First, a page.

Concern over Hispanic student education at Memphis City Schools - WMC Action News 5 - Memphis, Tennessee

Reported by Ben Watson

Concern over Hispanic student education at Memphis City Schools

MEMPHIS, TN (WMC-TV) - There is concern over the education of Hispanic students at Memphis City Schools.  Responding to a funding crisis within the school system, Memphis City School Board members elected Monday night to cut non-mandated teachers and English as a Second language mentors.

Mauricio Calvo is new director of Latino Memphis, a support agency for the estimated 100,000 Hispanics in Memphis.  Tuesday, Calvo said he would like to know details of the proposed cuts, because on the surface they do not look good for the Hispanic population.

Just before he spoke to the Memphis Rotary, Calvo talked about the school board's decision to cut mentors in the ESL program that helps Hispanic students and other nationalities learn how to speak English.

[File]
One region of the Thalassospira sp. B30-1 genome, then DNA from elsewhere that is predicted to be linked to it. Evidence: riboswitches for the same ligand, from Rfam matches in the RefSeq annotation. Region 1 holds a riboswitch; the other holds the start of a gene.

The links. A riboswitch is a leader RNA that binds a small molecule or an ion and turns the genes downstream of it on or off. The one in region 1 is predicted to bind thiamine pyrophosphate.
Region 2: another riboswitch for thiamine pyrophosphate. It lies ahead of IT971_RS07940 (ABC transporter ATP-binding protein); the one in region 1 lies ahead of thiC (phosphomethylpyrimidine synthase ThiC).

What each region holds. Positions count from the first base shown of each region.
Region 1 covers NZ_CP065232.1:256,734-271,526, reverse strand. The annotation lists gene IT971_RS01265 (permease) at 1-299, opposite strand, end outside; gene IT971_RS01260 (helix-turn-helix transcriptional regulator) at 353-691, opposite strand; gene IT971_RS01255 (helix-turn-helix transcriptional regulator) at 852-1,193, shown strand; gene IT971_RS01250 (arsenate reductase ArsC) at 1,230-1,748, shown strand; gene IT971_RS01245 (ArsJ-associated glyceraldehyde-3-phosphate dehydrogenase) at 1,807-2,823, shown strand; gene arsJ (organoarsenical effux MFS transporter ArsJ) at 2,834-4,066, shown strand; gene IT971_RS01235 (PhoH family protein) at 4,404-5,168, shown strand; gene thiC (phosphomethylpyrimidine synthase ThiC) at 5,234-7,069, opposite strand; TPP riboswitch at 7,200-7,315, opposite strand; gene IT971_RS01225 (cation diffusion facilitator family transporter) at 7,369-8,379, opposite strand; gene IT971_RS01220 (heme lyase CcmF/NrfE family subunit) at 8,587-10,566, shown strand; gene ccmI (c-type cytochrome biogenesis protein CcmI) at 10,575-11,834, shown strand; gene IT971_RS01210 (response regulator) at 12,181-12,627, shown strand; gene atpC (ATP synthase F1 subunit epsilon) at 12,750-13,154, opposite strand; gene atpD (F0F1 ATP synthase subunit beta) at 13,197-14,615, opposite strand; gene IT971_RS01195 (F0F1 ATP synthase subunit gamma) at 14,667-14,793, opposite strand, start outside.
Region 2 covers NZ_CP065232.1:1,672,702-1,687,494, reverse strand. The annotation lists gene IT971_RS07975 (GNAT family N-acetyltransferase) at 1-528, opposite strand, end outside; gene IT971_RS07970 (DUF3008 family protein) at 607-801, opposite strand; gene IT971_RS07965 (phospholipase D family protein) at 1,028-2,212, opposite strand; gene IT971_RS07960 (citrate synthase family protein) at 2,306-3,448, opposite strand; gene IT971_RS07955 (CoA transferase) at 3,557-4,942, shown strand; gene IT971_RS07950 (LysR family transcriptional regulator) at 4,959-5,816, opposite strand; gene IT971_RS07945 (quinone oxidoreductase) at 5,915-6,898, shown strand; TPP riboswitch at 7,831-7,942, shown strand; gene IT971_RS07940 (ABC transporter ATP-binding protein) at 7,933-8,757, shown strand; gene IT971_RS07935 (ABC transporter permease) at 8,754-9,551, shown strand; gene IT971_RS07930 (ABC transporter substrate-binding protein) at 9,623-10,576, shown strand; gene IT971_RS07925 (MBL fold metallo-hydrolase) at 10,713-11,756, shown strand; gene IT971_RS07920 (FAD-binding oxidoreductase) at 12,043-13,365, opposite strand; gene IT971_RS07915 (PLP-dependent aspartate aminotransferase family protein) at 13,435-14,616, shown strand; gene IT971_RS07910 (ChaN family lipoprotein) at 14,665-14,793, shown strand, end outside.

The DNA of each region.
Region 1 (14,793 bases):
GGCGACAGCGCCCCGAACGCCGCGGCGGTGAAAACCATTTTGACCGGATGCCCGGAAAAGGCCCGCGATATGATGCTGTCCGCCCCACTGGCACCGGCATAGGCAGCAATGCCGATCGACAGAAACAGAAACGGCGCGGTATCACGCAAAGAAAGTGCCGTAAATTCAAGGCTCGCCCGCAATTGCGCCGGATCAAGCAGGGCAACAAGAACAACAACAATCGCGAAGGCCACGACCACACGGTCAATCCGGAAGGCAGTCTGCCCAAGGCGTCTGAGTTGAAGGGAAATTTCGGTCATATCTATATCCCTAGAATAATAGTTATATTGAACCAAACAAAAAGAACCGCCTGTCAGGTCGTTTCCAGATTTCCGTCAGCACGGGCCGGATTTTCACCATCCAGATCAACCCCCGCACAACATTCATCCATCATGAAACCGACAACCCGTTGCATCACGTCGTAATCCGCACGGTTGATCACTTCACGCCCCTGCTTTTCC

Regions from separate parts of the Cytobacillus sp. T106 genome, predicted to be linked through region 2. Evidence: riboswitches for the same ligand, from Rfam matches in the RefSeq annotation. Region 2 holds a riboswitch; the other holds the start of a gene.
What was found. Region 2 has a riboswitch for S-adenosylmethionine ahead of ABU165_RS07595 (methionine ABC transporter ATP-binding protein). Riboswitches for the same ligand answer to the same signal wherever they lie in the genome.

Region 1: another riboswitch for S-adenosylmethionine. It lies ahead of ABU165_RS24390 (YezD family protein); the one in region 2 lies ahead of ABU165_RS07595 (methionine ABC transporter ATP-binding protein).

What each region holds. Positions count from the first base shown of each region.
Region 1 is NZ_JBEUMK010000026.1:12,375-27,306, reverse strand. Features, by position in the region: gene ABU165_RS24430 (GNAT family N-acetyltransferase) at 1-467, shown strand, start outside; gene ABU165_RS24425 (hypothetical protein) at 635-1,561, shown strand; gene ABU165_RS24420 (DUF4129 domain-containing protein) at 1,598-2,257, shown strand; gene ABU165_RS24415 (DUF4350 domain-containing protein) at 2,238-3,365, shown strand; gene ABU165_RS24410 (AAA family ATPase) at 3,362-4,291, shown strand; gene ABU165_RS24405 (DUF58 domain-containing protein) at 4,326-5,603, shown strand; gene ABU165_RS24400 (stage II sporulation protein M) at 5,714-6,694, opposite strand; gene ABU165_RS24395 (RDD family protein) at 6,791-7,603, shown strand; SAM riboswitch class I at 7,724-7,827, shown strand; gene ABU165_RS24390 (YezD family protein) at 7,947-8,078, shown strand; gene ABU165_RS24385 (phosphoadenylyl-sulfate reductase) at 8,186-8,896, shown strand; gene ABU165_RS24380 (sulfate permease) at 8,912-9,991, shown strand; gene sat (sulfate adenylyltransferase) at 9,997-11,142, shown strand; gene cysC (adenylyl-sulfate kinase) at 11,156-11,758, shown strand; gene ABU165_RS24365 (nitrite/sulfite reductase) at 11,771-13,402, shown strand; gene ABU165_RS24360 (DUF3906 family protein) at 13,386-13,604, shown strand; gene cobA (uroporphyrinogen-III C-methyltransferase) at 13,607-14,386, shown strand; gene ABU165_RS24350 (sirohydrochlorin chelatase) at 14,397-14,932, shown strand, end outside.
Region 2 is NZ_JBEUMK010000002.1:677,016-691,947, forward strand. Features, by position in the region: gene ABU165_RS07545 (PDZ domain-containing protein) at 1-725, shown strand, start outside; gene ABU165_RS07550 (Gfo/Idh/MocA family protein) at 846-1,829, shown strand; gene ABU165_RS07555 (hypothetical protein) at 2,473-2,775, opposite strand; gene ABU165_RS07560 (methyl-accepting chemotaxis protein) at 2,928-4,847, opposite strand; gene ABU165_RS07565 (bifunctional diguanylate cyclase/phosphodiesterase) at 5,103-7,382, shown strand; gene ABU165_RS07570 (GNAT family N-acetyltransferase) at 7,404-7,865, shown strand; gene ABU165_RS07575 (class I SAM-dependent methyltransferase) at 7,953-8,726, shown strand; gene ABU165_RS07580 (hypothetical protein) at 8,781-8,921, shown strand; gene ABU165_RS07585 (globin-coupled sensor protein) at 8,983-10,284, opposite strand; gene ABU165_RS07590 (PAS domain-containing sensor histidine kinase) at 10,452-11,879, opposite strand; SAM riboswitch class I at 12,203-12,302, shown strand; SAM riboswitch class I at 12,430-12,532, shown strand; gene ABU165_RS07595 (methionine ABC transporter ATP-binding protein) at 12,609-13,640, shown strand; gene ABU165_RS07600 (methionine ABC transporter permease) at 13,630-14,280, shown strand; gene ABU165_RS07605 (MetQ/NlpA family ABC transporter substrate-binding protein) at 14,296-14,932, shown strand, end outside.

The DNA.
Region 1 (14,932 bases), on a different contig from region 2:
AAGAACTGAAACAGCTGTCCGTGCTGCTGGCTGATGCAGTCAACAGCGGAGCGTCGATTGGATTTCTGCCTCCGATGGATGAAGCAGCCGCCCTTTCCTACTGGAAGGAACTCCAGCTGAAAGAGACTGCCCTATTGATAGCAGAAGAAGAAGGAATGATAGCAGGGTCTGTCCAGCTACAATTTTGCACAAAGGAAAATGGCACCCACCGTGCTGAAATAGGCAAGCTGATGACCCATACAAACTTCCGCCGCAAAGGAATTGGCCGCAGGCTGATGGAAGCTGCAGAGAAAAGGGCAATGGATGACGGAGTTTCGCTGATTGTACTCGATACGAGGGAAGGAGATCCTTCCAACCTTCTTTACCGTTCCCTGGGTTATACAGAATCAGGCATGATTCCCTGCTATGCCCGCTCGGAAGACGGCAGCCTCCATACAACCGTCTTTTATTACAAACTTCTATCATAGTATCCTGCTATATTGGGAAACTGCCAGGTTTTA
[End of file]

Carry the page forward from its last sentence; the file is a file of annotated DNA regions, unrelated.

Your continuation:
"We hear so often, 'They need to learn English. They need to learn English.' Well, somebody has to teach them, you know. If we cut education, then we're cutting on the future," he said.

Calvo's organization works to help Hispanics learn about jobs, services and other opportunities, while at the same time educating non-Hispanics about the Latino community.

Calvo said ESL mentors are "needed" to help Hispanic families assimilate into mainstream Memphis.
 
"Many of these kids' parents do not speak English, so many times that ESL teacher is the only contact," Calvo said.

At Monday night's meeting, MCS Superintendent Dr. Kriner Cash explained the cuts.

"We're not cutting any programs. We're cutting across the top, so it's not quite as much heft in it," he said.

As school officials set out to explain their decision, Latino leaders hope and pray that the result will not be fewer opportunities for Hispanics to learn English.

"I always say that you know in order to make this community successful, each one of it's parts has to be successful. So it's in everybody's best interest to make a better Latino community, just like the African American community or white community to be successful. That way we will have a better Memphis for everyone," Calvo said.


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